Baker: GOP Health Plan Would Cost Us $1 Billion

The Obamacare replacement gets a big thumbs down from the guv.

charlie baker

Gov. Charlie Baker did not shy away from breaking with his Republican colleagues in Washington on Tuesday, declaring in a letter that the GOP replacement plan for the nation’s health law would cost his state at least $1 billion in federal aid, and needs fixing.

Baker sent a letter to the state’s Congressional delegation today outlining his administration’s stance on the this version of the health law, and urging the Massachusetts Democrats to take action as the bill comes up for debate this week.

“Overall, our analysis indicates that the [bill] would increasingly strain the fiscal resources necessary to support the Commonwealth’s continued commitment to universal healthcare coverage,” Baker wrote, adding that he urged the delegation to lead “discussions in Congress to ensure the people of Massachusetts continue to have access to a quality healthcare system.”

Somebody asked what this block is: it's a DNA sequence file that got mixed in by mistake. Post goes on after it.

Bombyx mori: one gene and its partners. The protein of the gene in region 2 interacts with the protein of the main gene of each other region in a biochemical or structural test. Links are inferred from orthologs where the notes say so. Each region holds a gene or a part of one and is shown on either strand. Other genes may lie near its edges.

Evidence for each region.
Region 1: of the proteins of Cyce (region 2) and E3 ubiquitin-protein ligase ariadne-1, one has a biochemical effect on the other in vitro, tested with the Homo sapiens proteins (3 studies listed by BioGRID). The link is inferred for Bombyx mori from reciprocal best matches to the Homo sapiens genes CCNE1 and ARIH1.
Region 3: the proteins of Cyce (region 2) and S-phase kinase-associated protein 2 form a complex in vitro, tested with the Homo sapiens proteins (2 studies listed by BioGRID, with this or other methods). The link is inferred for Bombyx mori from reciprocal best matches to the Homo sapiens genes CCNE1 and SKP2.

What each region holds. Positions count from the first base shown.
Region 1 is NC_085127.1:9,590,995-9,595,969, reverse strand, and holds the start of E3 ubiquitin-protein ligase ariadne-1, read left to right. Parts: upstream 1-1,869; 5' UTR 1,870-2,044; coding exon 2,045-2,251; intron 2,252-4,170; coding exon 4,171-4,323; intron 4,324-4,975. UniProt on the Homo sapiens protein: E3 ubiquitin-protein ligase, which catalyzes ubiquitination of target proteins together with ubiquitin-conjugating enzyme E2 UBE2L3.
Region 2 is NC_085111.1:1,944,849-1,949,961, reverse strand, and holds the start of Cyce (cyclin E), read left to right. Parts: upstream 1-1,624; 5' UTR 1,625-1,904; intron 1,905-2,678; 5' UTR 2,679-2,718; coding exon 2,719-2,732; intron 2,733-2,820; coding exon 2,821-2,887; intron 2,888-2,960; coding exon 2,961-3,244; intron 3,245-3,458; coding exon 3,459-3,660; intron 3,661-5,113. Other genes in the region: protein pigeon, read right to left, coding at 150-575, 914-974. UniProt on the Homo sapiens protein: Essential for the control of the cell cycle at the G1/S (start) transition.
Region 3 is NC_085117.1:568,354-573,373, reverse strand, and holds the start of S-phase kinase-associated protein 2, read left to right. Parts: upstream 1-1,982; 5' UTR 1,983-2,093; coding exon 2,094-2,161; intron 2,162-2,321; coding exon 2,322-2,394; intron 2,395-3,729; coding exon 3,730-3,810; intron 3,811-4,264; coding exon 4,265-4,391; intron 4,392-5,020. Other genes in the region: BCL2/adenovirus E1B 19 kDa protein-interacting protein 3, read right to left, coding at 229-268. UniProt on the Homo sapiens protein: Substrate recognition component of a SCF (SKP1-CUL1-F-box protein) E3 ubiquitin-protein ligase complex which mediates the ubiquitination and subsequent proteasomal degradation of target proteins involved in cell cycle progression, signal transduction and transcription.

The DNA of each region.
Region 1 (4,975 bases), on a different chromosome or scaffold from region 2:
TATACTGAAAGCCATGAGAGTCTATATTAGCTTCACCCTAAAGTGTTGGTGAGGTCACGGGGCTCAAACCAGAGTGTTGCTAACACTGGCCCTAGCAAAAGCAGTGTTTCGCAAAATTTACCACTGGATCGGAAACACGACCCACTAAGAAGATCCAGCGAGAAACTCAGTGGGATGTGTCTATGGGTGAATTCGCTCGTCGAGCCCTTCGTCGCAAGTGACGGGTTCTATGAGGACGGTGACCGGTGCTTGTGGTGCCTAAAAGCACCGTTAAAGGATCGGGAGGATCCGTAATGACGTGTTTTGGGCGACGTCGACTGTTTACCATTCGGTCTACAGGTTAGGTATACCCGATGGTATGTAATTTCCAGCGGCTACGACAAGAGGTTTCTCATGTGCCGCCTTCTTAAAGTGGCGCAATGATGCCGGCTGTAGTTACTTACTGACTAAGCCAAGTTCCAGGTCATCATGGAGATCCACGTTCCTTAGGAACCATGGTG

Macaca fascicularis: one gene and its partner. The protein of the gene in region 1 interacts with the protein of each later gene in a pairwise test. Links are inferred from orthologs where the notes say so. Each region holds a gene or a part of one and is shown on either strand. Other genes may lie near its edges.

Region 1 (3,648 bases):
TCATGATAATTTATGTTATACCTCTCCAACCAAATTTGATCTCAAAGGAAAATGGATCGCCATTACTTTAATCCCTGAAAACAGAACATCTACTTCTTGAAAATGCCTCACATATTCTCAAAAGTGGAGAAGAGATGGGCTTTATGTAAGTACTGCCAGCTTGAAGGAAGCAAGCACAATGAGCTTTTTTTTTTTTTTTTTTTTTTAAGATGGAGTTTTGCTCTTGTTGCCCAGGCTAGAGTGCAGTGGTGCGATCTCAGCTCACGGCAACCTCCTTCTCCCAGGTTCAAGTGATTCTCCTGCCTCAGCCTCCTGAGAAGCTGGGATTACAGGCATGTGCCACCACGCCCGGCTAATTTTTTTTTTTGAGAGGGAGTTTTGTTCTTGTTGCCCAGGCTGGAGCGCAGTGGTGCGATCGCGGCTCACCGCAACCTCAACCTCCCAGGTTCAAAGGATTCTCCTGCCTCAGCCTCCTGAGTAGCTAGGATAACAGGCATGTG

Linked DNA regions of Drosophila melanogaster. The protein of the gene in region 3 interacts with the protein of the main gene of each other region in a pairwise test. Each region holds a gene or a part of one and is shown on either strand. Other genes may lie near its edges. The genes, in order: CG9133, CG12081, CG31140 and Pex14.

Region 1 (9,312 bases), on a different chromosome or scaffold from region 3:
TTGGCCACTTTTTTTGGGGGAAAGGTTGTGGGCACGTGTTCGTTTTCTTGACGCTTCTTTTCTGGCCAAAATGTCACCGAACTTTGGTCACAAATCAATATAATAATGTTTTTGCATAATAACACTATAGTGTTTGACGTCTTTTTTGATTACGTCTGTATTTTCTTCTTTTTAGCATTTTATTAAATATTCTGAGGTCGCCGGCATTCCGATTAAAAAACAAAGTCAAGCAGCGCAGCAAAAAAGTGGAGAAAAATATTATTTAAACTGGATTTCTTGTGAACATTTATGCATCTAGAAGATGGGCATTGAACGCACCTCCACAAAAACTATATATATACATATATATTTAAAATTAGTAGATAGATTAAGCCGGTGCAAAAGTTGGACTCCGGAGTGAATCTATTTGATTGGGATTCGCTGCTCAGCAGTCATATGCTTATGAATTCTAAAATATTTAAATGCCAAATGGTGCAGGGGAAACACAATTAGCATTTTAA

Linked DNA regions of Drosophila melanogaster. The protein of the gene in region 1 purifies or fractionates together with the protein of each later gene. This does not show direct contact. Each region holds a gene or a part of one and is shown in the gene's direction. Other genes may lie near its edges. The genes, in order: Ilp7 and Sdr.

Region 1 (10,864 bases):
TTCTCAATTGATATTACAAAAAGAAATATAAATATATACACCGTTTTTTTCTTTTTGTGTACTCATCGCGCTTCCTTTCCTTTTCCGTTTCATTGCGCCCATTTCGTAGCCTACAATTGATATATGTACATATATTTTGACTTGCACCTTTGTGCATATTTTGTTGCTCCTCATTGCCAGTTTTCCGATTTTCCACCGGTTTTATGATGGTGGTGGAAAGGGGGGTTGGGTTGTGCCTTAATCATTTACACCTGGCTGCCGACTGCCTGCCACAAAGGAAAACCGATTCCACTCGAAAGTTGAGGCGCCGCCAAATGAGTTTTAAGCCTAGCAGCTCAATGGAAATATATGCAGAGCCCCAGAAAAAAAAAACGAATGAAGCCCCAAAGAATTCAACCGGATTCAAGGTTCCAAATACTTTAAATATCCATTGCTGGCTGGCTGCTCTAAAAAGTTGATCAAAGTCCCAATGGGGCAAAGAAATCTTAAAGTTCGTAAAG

The letter says the state would feel a reduction in Medicaid funding of $1 billion by 2020, and it would only get worse from there. The cuts would accelerate to $1.5 billion by 2022, the state’s analysis of the Congressional Budget Office’s research found. That research found the Republicans’ bill would cut costs but lead to 24 million uninsured by 2026.

Baker also worries that components of the bill that would change a waiver program could cost the state an additional $425-$475 each year.

Massachusetts spends about $19 billion on Medicaid to insure low-income residents through the MassHealth program, about $10.5 billion of which is reimbursed by the federal government.

The state’s Democrats have been pretty open about their disdain for the new law, called the Affordable Health Care Act. Rep. Joe Kennedy III called it “an act of malice.”

The bill goes to a vote in the House on Thursday.

Republicans filed amendments to the bill last night to make it more palatable amid opposition from moderates and conservatives alike, but “the projected fiscal impact for Massachusetts does not appear to be helped” by them, Marylou Sudders, state health and human services secretary, according to the State House News Service.